That’s an awesome story. Any music, art or literature reflects the character of its creator(s). Because of your exceptional character and intentions, you created something exceptional even out of hip hop.

  • Mike

    Getting old.

  • UCSPanther

    To be fair, not all hip hop is about juvenile boasting about superficial and destructive things. Some hip hop artists do have songs that are positive, or warnings about where a degenerate lifestyle can lead (IE Body Count’s The Winner Loses).

  • Wolfthatknowsall

    Great. Hip-Hop helped one person deal with his problems (and his story was inspiring).

    The question of the the destructive effect of Hip-hop and rap on inner city youth still remains, along with its patently-obvious lack of musicality.

    I had hoped we were done with this subject …

    • Quintricious

      It helped me to. Glad to see someone is down with it.

  • WTH

    Another street thug wannabe named Horowitz? Idolize the ghetto culture, degrading of women, killing cops, etc., all you want, “hip hop” is something out of a 3rd world hellhole.

  • seewithyourowneyes

    Did someone at Frontpage Mag recently acquire a son-in-law in the music industry? Why all the praise for hip-hop all of the sudden?
    I read FPM because it stands up for truth and opposes the whitewash of Islam’s violent misogyny. Now I have to read articles whitewashing hip-hop’s violent misogyny on FPM? Very disappointing.
    Those on the Right should expose the lie of the Left’s supposed “big tent.” The truth is that the Left consigns women to the back of the bus, while flattering Muslims and black “bitch-slapping” male egos. There are far more female voters than minority voters. Why not reach out to them, exposing the Left’s multicultural war on women?
    Also, there is no need to court hip-hop votes with these dishonestly flattering articles. You’ll never win the vote of the hip-hop fans. And the hip-hop millionaires, willing to pump poison into their own communities if it will make a buck, are surely whorish enough to vote for whoever gives them tax breaks. No need to compromise FPM’s integrity with these PR puff pieces.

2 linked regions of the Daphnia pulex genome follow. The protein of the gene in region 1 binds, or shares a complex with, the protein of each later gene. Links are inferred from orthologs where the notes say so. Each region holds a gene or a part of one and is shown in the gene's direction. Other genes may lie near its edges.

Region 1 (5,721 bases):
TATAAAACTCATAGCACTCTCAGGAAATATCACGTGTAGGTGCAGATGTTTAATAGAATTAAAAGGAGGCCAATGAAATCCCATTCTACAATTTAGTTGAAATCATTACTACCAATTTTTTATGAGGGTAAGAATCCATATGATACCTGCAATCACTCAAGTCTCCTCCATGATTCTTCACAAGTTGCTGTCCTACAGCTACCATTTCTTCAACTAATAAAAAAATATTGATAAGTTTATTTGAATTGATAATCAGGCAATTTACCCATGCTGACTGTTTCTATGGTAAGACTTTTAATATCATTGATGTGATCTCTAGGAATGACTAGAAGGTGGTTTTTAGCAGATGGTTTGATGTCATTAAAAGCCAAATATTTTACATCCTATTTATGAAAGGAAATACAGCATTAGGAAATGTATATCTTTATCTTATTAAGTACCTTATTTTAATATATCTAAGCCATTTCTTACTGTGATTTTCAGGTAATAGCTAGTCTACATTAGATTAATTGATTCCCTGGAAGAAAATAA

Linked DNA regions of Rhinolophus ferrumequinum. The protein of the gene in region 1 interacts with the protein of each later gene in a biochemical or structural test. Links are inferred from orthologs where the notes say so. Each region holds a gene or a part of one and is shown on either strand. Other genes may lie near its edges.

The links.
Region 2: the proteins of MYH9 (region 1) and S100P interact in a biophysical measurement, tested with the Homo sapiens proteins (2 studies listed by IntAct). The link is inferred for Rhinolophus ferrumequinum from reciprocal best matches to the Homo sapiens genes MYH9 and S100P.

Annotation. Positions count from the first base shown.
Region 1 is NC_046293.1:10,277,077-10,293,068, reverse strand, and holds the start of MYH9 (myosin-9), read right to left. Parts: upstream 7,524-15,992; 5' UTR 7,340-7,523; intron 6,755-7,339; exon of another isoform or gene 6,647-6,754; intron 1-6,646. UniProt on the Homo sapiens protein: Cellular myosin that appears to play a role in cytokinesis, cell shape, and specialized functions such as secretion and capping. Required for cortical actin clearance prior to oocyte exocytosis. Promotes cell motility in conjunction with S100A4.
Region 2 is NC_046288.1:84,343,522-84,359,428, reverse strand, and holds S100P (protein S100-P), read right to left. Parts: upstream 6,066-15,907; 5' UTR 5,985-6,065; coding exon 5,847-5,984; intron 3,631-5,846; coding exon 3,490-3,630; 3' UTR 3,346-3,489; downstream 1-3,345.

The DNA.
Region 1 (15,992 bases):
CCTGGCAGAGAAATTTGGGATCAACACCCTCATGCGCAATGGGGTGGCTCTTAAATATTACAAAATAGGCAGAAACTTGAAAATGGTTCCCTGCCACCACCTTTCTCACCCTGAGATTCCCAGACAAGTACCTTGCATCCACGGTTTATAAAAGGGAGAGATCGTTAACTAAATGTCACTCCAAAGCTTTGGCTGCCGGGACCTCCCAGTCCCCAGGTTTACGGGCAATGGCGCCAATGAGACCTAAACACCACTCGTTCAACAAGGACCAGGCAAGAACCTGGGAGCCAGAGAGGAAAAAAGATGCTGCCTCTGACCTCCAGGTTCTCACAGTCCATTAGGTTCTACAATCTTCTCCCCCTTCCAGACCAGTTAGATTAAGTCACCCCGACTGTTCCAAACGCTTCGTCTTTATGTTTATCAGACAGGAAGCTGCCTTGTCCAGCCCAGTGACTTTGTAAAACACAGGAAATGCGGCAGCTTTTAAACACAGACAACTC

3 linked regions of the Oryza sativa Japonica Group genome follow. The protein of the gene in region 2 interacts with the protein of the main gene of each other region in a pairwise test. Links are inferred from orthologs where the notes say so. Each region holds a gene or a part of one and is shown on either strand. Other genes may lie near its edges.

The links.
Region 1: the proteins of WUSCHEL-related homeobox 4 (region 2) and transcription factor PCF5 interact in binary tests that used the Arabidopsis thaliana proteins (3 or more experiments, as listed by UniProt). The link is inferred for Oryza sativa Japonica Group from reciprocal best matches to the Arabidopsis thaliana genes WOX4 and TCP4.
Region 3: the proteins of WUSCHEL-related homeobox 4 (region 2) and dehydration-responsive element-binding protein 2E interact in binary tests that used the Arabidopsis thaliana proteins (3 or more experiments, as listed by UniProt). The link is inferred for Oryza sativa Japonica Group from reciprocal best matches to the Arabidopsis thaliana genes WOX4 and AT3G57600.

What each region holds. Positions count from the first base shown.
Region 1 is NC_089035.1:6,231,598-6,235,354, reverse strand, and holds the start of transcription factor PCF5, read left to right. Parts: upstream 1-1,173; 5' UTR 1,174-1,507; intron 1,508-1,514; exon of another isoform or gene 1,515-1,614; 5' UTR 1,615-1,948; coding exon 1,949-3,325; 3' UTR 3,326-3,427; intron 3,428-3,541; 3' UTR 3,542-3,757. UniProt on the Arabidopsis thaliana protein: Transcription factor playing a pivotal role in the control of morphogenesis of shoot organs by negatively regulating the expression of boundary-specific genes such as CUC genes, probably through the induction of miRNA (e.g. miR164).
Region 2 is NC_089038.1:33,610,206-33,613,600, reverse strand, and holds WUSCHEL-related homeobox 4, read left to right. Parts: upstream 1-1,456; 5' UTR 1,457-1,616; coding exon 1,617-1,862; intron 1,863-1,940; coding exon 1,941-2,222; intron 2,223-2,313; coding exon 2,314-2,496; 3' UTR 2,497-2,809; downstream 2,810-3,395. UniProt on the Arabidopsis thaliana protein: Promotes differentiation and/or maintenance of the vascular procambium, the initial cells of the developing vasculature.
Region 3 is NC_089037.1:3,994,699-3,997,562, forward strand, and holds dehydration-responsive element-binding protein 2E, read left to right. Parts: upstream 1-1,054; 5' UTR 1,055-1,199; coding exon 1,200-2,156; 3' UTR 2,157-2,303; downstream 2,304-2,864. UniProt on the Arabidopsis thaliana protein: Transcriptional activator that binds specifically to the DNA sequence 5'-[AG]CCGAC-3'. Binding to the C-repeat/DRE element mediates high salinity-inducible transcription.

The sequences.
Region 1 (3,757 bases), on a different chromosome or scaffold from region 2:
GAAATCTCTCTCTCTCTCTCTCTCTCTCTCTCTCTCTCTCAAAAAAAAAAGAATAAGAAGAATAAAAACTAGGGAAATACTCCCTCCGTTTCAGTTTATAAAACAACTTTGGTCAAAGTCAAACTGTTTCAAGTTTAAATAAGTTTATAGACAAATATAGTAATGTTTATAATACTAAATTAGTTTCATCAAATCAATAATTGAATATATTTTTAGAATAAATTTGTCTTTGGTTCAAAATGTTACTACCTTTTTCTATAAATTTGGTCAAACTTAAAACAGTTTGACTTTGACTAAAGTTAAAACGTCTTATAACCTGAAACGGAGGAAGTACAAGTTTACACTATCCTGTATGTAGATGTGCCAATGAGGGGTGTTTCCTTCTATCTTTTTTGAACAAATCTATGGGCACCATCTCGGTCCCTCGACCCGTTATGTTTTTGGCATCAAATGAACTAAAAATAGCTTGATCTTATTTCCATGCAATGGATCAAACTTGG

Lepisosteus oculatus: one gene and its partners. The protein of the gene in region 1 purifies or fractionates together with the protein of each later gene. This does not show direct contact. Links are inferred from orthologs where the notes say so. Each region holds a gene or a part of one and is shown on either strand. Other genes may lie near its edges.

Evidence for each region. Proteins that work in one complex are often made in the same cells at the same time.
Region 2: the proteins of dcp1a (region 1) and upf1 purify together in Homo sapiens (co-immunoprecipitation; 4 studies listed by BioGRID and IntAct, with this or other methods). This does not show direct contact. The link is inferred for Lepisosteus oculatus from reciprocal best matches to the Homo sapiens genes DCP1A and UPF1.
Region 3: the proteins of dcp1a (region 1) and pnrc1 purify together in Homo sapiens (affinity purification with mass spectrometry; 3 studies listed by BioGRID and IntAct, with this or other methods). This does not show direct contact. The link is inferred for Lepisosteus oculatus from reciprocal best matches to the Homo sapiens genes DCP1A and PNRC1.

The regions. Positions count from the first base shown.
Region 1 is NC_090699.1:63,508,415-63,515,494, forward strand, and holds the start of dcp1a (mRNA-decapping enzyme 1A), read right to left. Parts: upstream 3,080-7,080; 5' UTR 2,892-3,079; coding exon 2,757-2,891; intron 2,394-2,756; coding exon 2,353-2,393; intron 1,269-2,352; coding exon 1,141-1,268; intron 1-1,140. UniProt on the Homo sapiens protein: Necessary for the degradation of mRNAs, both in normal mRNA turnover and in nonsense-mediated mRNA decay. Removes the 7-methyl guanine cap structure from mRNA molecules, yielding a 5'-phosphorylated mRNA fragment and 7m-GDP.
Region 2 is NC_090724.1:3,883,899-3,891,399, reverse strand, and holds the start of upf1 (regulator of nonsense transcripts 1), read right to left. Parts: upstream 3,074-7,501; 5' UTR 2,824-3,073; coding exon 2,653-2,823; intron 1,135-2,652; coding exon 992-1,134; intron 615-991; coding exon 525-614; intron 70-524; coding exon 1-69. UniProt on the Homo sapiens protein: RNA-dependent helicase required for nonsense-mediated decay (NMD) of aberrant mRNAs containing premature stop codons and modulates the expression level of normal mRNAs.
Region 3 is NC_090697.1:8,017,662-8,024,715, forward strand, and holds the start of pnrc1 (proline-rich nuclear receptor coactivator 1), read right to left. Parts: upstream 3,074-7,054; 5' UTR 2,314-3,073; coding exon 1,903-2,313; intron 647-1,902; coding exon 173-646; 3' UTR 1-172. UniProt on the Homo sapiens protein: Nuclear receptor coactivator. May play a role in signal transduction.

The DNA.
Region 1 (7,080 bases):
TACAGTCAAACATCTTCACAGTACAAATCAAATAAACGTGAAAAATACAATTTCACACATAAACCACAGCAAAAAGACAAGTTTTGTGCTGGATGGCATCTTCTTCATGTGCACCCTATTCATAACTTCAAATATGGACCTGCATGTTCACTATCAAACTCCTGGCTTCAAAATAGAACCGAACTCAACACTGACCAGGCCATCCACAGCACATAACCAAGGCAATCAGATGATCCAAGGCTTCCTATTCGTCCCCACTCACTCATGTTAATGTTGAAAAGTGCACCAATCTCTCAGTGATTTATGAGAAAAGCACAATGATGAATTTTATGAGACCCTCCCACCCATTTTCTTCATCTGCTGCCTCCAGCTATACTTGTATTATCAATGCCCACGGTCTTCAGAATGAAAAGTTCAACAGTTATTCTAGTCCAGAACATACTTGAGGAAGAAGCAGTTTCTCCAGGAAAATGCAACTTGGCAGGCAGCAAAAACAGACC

• DaCoachK

    Hip hop is a drive-by culture worthy of little more than scorn. All these stories on it are a waste of time. These people will never embrace the conservative movement or its principles. I laugh whenever I hear someone refer to a rapper as an “artist.” It takes little talent to steal someone’s hook and throw elementary (and bad) poetry over the top of it. Yes, there are masses who love it, but they have been reared on this noise and don’t know real music (except for the stolen hooks that drive the stuff). Much ado about a whole lot of nothing.

  • Will

    Hey, FrontPage Mag. The, “we’ll infuse hip-hop into conservative politics” strategy is a losing horse. David Horowitz, please don’t go in this direction. Even if you succeed you fail because hip-hop is low art. You can’t win the culture war by bringing the culture even lower. All of the bad in hip-hop (no melodies, crassness, primal thumping) outweighs any of the good that it may have. I say this as someone who used to listen to hip-hop. It doesn’t make people better, it makes them worse. You are degrading the FrontPage brand and Right thought by embracing low culture.

    • Moshe Goldman

      Hip hop is the only music I can listen to and actually start getting angry. I soon find myself, inexplicably, wanting to “jack up a crackah.”

      • Bingeman

        Same here…isn’t it absolutely the most aggravating sound you can imagine? Plus,every “song” sounds virtually the same…that identical annoying beat over and over….yuck!

    • bob smith

      Precisely!

      It is the exact same logic used by the ‘progressive’ rhinos who claim that legalizing law breakers is in the best interests of the country and therefore we should embrace it.